Solovetsky Islands, Arkhangelsk RegionLegion Media
The only village on the shores of the Barents Sea that is accessible by car, it is named after the river of the same name on the Kola Peninsula. The settlement was first mentioned in the 16th century as a stopping place for fish traders and, in Soviet times, it became one of the prime fishing spots in the Arctic.
During the crisis of the 1990s, most fishing enterprises closed down and local residents started relocating to larger towns and cities. Today, around 700 people live there. In 2014, it gained some fame, when Russian director Andrei Zvyagintsev shot some scenes here for his movie ‘Leviathan’. After its release, Teriberka experienced a minor tourist boom.
But most tourists come to the village for the Northern Lights, Arctic cuisine, fishing and excursions to local waterfalls, while others are keen for sporting activities, such as kitesurfing (the wind never stops there), diving and hiking in the unique northern landscapes.
In the 17th-19th centuries, a half-kilometer long quarry was located on the site of the park, where white marble was mined that was later used for the construction of St Petersburg’s Kazan and St Isaac’s cathedrals.
The quarry was flooded in the 20th century; then, in the 2000s, the surrounding area was furnished with walking trails and observation platforms and divers began to explore the dug-out caves and grottos.
Tourists come to admire the lightly colored marble fossils, blue-turquoise water and greenery that frame the mountain peaks. Those who are not afraid of heights can view the park from above -whizzing down a zipline. According to tourists, the 20-second flight makes an impression that lasts a lifetime.
Aykuayvenchorr and Kukisvumchorr are two of the most popular ski resorts in the Russian North, both located at the foot of the Khibiny Mountains, which geologists estimate to be over 390 million years old. They receive tourists all year round and not only skiers and snowboarders.
From above, the mountains resemble an oval ring traversed by river valleys, lakes, waterfalls and gorges, all surrounded by tundra forest.
The mountains are snow-covered even in August-September; during summer, visitors often hike along the local passes and mountain lakes.
In winter, the Khibiny Mountains are frequented by skiers and snowboarders, for whom there are several slopes and base camps, as well as fans of snowmobile tours and the Northern Lights.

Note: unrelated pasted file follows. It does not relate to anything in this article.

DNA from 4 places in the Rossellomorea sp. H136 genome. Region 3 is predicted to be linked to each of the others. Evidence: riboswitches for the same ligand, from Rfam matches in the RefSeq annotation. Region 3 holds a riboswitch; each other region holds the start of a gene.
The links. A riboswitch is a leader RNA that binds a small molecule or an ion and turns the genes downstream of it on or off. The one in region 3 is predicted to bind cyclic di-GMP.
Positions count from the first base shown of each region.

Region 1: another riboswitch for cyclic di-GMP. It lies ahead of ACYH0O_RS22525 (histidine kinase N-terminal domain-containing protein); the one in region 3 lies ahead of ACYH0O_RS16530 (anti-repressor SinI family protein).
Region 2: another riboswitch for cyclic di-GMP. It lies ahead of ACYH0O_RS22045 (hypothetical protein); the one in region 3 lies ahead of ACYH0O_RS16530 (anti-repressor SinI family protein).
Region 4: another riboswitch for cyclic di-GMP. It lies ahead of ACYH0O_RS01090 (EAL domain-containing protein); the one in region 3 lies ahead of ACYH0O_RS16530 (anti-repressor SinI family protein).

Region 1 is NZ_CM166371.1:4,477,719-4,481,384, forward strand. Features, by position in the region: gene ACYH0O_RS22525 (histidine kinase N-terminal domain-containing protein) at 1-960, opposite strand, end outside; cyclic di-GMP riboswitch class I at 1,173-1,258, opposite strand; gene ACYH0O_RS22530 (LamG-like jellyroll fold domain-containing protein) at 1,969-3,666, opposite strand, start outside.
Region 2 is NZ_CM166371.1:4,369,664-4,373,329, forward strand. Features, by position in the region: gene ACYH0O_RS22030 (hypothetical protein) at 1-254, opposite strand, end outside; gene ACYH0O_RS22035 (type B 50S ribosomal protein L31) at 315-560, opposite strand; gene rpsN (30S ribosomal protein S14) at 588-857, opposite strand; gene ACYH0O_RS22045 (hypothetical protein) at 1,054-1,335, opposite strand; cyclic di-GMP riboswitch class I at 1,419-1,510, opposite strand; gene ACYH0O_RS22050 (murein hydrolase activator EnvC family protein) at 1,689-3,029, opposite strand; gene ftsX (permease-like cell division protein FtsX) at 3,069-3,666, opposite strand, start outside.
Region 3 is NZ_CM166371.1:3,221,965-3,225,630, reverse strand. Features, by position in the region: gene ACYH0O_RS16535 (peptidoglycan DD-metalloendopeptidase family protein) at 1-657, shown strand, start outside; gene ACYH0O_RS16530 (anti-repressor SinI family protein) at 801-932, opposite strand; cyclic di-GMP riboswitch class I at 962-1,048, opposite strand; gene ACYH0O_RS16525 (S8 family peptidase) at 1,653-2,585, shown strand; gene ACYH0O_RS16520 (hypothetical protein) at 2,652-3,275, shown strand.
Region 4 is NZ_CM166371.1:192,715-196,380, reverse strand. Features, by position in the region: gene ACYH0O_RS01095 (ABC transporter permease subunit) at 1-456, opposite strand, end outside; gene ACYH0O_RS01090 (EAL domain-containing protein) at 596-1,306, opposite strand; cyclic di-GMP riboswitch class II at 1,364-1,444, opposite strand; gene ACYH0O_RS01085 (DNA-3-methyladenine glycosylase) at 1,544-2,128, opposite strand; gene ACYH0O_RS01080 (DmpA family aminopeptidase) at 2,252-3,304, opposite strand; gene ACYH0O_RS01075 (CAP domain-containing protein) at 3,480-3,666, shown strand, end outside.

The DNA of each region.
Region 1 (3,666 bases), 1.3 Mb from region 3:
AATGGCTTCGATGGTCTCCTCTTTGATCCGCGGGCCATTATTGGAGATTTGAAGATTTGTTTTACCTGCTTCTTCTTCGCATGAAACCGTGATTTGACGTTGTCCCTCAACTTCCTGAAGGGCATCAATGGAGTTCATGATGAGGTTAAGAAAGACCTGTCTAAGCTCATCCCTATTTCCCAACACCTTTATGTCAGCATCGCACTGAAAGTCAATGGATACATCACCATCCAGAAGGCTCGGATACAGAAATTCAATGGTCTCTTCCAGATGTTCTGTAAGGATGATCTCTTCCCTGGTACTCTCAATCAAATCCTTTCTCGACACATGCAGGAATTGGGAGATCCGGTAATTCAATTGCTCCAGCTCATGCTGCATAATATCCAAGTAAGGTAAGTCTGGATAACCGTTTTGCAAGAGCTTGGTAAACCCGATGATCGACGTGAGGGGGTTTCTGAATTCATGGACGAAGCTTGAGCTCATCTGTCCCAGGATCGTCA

Church Of OdigitriaITitov83 (CC BY-SA 4.0)/Legion Media
From a distance, the most beautiful village in the Russian North (according to a 2017 poll) appears nondescript: three rows of houses, for no more than 100 people, and two small mills.
In fact, it’s a genuine open-air museum with authentic northern log huts, barns and the wooden Church of the Hodegetria built in 1709.
Kimzha was first mentioned in ancient chronicles in the early 16th century. Residents of neighboring villages were convinced that people living in Kimzha had the power of the evil eye and could cast curses. They were even given a collective nickname, chernotropy (those on a black path, meaning sorcerers). Until 1951, the village did not even have its own cemetery because the locals buried their loved ones next to their houses, believing that the spirits of their ancestors would protect their home from harm.
During summer and winter holidays, the children and grandchildren of local residents visit the village, making Kimzha resemble a Russian fairy tale even more.
The Solovetsky Islands — the largest archipelago in the White Sea, consisting of six large and more than 100 small islands — are visited every year by up to 20,000 tourists, either by boat or helicopter from the mainland.
And not without reason: Visitors are greeted by a vast museum-reserve complex, at the heart of which is the Solovetsky Monastery, built in the first half of the 16th century. In Soviet times, a state collective farm stood on the monastery’s site, as well as a forced labor camp, which later was turned into a prison.
One can also view the Solovetsky Kremlin, with its walls of granite boulders, plus numerous churches, including the lighthouse chapel on Gora Sekirnaya (Hatchet Hill).
The islands are often shrouded in fog, adding even more atmosphere to the majestic landscapes. In summer, visitors can go boating on the local lakes and, in July-August, there is whale-watching to be had at Cape Beluga. And then there is Bolshoi Zayatsky Island, home to mysterious labyrinths that can be explored (to this day, no one knows who built them and why), as well as bearded seals that sometimes swim to the shore.
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